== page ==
Thawing the permafrost with Russia
There are good reasons to work with Vladimir Putin against a shared threat
How much should be read into a new president’s Oval Office decor is impossible to say, but much may hang on the meaning of Donald Trump‘s. I refer not to the fresh gold drapes but to the restoration of the Churchill bust that so famously went missing during the Obama years.
It could be its reinstatement is merely a nod of thanks from President Trump to Nigel Farage or a gesture of goodwill toward his Scots-born mother’s homeland. Perhaps it is meant as a foot-high bronze ice-breaker for Theresa May, the British Prime Minister, who visits today.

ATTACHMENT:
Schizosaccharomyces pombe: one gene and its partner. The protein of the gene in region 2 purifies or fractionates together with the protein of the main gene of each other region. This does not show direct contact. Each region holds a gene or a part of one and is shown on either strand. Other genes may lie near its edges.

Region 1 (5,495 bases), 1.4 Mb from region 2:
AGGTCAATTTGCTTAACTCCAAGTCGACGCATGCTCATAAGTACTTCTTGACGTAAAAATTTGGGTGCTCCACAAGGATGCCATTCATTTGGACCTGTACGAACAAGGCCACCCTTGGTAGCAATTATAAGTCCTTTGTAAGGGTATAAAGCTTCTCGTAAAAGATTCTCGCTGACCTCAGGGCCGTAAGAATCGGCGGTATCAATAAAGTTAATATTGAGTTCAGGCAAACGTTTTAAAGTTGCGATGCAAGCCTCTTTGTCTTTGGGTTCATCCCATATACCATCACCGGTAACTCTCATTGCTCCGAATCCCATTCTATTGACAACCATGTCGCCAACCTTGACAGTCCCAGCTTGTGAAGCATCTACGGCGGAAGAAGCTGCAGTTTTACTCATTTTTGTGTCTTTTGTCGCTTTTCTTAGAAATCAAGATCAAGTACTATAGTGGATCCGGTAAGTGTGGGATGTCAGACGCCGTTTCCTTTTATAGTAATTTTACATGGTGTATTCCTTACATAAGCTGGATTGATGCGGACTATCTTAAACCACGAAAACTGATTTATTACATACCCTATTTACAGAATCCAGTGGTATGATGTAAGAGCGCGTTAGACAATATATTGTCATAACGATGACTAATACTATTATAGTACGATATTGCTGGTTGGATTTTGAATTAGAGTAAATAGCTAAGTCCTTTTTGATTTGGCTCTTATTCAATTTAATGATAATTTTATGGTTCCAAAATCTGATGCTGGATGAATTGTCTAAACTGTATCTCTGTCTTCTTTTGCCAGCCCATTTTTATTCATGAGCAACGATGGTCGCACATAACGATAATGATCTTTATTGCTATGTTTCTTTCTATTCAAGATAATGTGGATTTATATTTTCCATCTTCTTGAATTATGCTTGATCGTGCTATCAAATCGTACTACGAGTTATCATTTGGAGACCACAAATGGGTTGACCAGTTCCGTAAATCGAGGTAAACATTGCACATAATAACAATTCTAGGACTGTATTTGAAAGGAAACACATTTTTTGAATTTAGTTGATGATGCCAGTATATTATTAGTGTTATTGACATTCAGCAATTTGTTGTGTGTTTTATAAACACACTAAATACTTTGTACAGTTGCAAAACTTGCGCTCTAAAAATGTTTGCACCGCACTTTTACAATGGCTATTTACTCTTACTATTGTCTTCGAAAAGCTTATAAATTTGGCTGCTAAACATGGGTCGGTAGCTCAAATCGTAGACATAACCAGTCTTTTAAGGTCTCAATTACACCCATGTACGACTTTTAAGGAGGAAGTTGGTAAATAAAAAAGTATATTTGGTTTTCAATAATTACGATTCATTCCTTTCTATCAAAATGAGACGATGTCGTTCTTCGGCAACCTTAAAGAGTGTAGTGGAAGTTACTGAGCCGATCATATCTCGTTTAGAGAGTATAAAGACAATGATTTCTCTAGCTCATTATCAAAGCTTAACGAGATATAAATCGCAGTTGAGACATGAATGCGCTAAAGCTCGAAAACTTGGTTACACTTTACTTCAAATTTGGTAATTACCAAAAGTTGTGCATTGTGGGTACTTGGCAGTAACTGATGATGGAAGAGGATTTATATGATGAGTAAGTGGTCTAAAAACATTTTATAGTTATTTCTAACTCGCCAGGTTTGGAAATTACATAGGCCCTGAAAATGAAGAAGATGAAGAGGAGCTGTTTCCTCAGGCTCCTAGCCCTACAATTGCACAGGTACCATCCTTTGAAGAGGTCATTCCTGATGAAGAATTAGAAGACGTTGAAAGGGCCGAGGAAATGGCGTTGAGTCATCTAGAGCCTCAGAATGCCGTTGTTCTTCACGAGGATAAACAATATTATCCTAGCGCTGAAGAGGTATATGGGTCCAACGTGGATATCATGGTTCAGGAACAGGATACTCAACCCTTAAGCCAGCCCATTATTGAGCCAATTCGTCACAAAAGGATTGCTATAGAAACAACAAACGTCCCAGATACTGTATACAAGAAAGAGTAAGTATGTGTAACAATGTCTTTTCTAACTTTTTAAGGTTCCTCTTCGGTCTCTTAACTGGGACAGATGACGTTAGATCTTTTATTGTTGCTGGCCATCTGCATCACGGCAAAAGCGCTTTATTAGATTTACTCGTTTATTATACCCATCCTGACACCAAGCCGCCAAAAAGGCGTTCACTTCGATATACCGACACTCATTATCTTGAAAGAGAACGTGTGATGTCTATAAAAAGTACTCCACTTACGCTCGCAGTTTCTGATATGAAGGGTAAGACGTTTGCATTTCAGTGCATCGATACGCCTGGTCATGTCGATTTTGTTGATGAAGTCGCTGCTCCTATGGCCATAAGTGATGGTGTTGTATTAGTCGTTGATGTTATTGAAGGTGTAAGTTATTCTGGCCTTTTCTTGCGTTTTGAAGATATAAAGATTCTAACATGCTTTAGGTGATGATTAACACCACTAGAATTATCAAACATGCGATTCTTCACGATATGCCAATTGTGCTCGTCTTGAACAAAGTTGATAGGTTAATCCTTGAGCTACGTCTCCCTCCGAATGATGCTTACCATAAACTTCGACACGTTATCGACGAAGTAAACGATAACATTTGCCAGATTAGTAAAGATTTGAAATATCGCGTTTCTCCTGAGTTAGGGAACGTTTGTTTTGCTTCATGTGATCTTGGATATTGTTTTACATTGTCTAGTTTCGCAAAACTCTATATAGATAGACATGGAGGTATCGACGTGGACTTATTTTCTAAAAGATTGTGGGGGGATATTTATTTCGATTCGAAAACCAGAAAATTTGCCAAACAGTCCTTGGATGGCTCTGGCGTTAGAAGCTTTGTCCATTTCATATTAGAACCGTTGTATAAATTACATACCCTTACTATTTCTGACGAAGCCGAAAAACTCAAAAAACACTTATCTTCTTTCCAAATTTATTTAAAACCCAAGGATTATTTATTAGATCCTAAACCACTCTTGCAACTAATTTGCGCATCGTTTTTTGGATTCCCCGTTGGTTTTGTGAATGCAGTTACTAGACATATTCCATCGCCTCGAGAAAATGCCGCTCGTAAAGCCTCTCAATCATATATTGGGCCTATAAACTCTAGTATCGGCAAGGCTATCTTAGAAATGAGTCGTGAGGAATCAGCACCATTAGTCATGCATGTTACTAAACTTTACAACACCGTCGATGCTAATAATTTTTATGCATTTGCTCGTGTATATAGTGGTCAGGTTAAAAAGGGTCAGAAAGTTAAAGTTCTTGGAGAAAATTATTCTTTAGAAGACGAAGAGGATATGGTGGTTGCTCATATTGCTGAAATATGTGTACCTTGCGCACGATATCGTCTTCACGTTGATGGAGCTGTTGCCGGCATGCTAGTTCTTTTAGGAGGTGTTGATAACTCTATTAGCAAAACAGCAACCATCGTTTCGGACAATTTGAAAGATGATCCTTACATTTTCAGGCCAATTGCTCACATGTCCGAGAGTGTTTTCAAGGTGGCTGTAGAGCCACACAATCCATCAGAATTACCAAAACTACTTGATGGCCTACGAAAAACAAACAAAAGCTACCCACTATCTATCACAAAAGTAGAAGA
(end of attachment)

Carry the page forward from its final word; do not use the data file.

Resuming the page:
Winston Churchill was no more an unreconstructed admirer of the Soviet Union than Mrs. May — who apparently plans to warn Mr. Trump against dealing with Vladimir Putin — is of modern Russia. The man who described Russiaas “a riddle wrapped in a mystery inside an enigma” and later foresaw a curtain of a baser metal than gold falling across Europe, was no naif. But he was willing to form an alliance with Stalin to overcome an existential threat.
Today, the democratic world faces its gravest existential threat since the Cold War. Or, if you believe the danger of thermonuclear annihilation was exaggerated, since the rise of the Axis Powers.
While some progress has been made in disrupting the Islamic State (ISIS) in Syria, only last week it carried out mass executions amid the desecrated ancient ruins of Palmyra. It and its affiliates will not be easily erased. Its poison seeps far beyond the Middle East.